The next meeting of the London-Paris Romanticism Seminar will take place on Friday 17 May in the Bloomsbury Room (G35, ground floor) at Senate House, University of London, starting at 5.30. As our distinguished guest speaker, we are delighted to welcome Professor Daniel O’Quinn of the University of Guelph, who will present a paper entitled Whither Shakespeare?: Reynolds, Siddons, and the Post-American Repertoire. This will be followed by a discussion and wine reception. The event is free and open to everyone, including postgraduates and members of the public. No booking is required.
Daniel O’Quinn is a Professor in the School of English and Theatre Studies at the University of Guelph, Canada. He is the author of Engaging the Ottoman Empire: Vexed Mediations, 1690-1815 (2018); Entertaining Crisis in the Atlantic Imperium, 1770-1790 (2011); and Staging Governance: Theatrical Imperialism in London, 1770-1800 (2005). He is also the co-editor with Jane Moody of The Cambridge Companion to British Theatre, 1730-1830 (2007). Other publications include a collection of essays entitled Georgian Theatre in an Information Age, co-edited with Gillian Russell, which appeared as a special double issue of Eighteenth-Century Fiction in 2015, and a new collection, Sporting Cultures, 1650-1850, co-edited with Alexis Tadié, published recently by the University of Toronto Press. His current project, The Post-American Repertoire, explores how British culture aesthetically mediated the affective fallout from American decolonization.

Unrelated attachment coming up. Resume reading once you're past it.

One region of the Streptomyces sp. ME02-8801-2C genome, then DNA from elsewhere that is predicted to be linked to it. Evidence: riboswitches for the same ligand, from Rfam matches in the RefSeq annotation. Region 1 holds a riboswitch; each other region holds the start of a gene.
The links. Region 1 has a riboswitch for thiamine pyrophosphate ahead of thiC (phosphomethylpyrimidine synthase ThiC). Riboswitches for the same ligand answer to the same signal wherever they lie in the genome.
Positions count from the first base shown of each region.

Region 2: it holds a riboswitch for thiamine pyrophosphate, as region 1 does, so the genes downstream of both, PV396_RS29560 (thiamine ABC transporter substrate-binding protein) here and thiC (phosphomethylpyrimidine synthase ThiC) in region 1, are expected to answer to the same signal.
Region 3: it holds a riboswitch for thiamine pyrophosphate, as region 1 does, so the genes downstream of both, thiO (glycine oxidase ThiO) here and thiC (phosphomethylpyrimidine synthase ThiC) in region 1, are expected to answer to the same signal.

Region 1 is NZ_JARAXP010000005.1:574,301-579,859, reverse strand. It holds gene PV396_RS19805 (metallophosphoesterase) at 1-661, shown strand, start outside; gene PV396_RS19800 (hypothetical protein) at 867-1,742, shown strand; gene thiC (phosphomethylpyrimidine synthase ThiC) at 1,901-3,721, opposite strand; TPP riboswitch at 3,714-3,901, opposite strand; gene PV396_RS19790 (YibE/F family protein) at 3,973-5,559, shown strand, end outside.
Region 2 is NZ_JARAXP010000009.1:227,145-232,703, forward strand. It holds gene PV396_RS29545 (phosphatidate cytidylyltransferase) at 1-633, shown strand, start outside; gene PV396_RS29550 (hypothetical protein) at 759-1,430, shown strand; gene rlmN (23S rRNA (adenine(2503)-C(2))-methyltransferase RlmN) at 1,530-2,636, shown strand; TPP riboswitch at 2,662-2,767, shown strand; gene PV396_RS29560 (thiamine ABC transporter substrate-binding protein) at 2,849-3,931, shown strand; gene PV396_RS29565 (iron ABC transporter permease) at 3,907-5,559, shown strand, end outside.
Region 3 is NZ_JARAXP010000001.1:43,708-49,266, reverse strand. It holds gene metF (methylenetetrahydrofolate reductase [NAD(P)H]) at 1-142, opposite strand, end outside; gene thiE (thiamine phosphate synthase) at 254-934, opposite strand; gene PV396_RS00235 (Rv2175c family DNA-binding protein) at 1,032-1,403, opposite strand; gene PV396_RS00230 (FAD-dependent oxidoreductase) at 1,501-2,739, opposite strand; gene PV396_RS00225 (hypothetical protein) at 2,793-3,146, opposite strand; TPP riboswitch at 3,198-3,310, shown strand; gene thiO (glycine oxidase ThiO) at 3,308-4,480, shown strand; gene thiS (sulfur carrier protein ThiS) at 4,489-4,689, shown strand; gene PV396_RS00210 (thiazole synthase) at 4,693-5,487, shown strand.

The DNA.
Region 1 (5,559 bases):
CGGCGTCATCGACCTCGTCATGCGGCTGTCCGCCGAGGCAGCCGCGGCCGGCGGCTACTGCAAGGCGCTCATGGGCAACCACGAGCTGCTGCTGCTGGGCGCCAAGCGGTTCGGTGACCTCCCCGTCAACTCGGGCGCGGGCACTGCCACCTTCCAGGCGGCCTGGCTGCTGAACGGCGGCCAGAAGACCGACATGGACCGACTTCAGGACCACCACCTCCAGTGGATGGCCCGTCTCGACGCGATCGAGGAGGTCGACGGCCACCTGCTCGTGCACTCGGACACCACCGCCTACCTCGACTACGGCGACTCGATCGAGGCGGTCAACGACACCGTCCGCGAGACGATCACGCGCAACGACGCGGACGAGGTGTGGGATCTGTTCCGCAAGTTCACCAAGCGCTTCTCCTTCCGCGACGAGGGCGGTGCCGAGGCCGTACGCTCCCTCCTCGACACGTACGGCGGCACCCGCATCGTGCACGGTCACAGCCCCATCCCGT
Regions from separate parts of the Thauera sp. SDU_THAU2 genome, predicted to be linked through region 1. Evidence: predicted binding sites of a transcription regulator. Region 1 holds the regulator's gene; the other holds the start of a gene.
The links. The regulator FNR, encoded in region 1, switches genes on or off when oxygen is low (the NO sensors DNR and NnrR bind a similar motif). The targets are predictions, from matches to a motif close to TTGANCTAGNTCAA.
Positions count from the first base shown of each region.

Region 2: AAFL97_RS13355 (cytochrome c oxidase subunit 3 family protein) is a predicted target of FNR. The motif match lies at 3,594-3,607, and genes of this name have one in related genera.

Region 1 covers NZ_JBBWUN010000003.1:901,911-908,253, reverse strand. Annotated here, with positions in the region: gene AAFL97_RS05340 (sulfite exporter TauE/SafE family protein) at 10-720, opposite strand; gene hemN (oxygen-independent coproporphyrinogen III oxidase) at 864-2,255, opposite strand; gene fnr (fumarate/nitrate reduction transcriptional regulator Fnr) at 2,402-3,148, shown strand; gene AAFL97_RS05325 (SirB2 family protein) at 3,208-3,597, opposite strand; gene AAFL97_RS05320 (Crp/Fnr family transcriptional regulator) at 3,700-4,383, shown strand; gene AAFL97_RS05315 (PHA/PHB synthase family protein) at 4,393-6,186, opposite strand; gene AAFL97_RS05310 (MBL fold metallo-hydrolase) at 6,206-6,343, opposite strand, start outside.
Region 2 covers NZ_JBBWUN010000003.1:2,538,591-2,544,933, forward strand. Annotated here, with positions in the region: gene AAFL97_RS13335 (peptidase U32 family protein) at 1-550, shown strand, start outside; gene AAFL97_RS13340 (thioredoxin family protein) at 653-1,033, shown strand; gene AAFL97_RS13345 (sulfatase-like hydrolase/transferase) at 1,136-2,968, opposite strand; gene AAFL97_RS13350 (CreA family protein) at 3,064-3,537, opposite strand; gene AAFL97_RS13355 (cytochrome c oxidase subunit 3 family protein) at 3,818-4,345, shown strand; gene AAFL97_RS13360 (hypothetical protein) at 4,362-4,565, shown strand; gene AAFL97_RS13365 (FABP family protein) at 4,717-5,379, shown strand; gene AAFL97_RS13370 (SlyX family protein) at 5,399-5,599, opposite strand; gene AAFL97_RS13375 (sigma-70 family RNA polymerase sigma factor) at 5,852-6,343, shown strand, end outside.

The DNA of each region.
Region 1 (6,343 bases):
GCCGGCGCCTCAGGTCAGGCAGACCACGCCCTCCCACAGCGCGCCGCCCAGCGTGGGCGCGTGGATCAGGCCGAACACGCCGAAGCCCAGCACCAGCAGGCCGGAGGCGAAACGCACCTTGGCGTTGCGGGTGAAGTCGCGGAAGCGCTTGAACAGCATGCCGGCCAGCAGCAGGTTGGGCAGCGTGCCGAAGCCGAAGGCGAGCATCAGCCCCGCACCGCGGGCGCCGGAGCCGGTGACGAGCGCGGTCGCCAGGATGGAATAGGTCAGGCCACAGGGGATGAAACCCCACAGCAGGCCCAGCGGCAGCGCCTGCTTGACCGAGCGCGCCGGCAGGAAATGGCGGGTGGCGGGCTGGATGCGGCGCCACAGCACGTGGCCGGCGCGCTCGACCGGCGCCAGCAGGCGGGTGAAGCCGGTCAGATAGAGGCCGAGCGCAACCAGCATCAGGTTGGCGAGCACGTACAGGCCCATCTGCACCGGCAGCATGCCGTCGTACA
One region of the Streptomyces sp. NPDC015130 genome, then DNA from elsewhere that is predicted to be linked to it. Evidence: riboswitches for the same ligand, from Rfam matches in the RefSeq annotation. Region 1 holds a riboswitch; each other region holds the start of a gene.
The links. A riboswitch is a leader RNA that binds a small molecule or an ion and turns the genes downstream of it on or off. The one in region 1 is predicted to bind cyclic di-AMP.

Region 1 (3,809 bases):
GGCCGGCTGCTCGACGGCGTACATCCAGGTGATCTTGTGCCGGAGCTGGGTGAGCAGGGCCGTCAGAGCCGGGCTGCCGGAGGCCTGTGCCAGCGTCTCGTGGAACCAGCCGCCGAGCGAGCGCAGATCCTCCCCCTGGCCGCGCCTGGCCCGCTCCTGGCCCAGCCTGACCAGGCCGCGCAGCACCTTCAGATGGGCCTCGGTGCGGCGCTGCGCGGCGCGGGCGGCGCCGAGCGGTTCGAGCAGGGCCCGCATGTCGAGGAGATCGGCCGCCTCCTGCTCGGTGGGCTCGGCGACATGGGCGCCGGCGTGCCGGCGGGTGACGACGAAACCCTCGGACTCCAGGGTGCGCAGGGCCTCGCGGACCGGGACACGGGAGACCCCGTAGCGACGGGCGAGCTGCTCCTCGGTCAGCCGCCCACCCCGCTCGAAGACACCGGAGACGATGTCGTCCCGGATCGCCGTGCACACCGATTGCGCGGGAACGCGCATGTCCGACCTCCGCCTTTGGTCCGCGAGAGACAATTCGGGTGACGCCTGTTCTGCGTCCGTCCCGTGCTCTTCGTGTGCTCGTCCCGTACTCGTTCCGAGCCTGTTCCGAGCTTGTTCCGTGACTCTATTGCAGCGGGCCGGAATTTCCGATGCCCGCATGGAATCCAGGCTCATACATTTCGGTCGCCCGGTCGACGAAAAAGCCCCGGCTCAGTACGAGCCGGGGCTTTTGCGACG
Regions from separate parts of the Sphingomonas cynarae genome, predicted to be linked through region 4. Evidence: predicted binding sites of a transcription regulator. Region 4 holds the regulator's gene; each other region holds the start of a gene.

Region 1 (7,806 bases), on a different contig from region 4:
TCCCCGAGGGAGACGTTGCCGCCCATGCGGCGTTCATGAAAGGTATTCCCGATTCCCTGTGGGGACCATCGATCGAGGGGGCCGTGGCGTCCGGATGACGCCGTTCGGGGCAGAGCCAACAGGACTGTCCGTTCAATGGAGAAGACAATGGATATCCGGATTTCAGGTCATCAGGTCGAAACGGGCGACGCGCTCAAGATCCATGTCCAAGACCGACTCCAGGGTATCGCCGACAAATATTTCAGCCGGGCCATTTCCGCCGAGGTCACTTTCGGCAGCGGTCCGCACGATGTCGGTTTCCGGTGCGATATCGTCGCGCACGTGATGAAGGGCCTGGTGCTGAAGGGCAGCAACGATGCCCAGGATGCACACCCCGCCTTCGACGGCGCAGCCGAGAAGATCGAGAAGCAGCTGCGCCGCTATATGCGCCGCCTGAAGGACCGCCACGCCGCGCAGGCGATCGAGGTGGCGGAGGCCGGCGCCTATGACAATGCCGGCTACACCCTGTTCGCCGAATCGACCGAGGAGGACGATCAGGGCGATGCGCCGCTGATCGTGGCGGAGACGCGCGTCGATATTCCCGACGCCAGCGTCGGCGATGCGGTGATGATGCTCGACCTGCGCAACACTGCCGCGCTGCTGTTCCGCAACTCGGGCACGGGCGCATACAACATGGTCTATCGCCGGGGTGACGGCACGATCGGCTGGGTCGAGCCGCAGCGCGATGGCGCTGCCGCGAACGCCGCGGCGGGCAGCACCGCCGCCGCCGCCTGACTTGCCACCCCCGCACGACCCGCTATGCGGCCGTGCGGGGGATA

Regarding the subject of his talk, Daniel writes:
“My paper explores the precariousness of the Shakespearean legacy in the immediate aftermath of the American war and the complex re-activation of the repertoire with the advent of Sarah Siddons’s Lady Macbeth in the fall of 1785. Starting with a discussion of the most famous painting of the post-war period, namely Sarah Siddons as the Tragic Muse, and ending with the incorporation of the portrait into a production of Garrick’s The Jubilee, I argue that Reynolds and Sheridan, each in their own way were offering complex cultural commentary on the signification of Shakespeare at this moment. As I make the transit from the exhibition of the portrait to its remediation on stage, I explore the anxieties provoked by Siddons’s epochal performances of the Scottish play. I use the word epochal advisedly because Siddons’s destabilization of Macbeth’s genre and her explicit engagement with Hannah Pritchard’s past performances of the role are a matter of historical import. I am venturing that the struggles to re-align the cultural patrimony were not isolated to specific performances or scripts or texts, but rather permeated the culture at large.”